There are physics-based models of lithium-ion batteries but they are computationally intensive and can’t be solved in real time by the usual methods.

The MAPLE engineers plan to use a class of simulation techniques called spectral methods aided by mathematical analysis to solve a physics-based model’s differential equations. Spectral methods should allow them to cut down on the model’s computational demands so that it runs faster.

In general, people write mathematical models and then plug them into commercial software to solve them. We relish solving the models ourselves to see if we can find more elegant ways to do it. That’s the overarching theme of our work.

We are also interested in re-examining predictive models of importance for medicine, such as those used in medical imaging, to see if we can solve them faster but with the same accuracy so that they can be used in real-time sensing and control.

—Venkat Subramanian

Resources

  • V. Ramadesigan, P. W. C. Northrop, S. De, S. Santhanagopalan, R. D. Braatz, and V. R. Subramanian (2012) Modeling and Simulation of Lithium-Ion Batteries from a Systems Engineering Perspective, J. Electrochem. Soc., 159(3), R31-R45 doi: 10.1149/2.018203jes

August 6, 2012 in Batteries | Permalink | Comments (4) | TrackBack (0)

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In addition to Subramanian, the team includes doctoral students Venkatasailanathan Ramadesigan, Paul Northrop, Sumitava De, Bharatkumar Suthar and Matthew Lawder.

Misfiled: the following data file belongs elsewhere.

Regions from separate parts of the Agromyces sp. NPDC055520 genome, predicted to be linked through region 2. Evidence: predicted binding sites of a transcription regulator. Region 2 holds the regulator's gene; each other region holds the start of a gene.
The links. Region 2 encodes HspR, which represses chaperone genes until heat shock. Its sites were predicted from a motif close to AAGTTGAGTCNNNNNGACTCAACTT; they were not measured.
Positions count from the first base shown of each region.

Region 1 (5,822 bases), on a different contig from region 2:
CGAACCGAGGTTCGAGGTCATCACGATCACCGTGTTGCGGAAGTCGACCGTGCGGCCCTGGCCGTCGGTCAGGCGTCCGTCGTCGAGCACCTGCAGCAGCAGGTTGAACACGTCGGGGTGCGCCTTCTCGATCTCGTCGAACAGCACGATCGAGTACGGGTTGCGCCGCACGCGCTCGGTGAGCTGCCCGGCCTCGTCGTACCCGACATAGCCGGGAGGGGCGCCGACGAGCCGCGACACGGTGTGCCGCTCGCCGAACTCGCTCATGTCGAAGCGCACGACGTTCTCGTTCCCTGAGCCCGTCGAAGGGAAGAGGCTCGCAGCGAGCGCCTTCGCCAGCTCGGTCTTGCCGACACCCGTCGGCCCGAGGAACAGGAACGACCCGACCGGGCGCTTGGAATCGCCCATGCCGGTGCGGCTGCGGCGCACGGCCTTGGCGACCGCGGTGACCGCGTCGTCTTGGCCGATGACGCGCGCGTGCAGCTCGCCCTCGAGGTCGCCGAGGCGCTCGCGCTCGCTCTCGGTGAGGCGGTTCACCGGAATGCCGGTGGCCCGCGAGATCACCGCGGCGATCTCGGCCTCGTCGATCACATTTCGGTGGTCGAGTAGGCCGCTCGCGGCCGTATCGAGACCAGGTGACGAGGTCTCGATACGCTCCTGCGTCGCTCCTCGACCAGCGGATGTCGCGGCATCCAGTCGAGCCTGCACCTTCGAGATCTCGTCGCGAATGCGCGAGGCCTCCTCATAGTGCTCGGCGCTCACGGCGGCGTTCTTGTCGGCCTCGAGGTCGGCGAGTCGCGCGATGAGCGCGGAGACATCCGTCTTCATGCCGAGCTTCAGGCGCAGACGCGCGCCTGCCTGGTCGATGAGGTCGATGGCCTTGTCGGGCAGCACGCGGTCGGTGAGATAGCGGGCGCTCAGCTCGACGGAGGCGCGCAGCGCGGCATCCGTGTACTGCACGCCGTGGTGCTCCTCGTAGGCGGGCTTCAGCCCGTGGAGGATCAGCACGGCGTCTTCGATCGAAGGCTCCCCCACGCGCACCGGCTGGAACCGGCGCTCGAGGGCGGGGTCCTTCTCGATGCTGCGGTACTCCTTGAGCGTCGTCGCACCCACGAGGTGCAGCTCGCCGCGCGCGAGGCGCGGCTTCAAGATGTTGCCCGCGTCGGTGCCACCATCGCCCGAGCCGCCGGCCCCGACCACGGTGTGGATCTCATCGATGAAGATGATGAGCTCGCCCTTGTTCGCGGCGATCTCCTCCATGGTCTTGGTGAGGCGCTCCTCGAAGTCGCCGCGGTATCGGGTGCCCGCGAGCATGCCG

A 2:1 ratio of Indian nationals to Americans.  Norm Matloff's "STEM brain drain" is in evidence in this announcement, as in so many others.

Hi Engineer-Poet,

This is Venkat Subramanian. You are welcome to visit my lab, campus and university and find out if the STEM brain drain occurs here. FWIW, I am an US citizen, I have received offers with salary 20% higher than my current salary to work in a different country.

I'm still not sure that a better BMS is going to allow greater capacity use. Regardless of what the BMS is telling you the greater percentage of capacity used the shorter the cycle life. A BMS that allows repeated use of a larger percentage of capacity seems as if it would just lead to faster degradation, unless it's coupled to improved battery chemistry and construction methods.

Just looking at the names demonstrates the "internal brain drain" phenomenon.  Here's what Dr. Norman Matloff has to say about it (emphasis mine):

3. The presence of the foreign workers is causing an internal brain drain in the U.S., by making careers in science and engineering financially unattractive.

4. Our National Science Foundation, whose job it is to fund university research, explicitly called for bring in a lot of foreign scientists and engineers in order to hold down PhD salaries. Why would they do this? Simple--the NSF, being in the research business, wants to get the most bang for its buck, and thus benefits from low PhD salaries (and low PhD student stipends, again kept low by the swelling of the labor market). Most importantly, the NSF forecast, correctly, that the resulting stagnant salaries would discourage Americans from pursuing PhDs.

So there you have it.  The Americans who would otherwise seek STEM careers are going into fields like law and business because the pitiful salaries and poor chances of career employment drive them out.  US government immigration policy is behind this.  It's not your fault, but you and your team are "poster children" for it.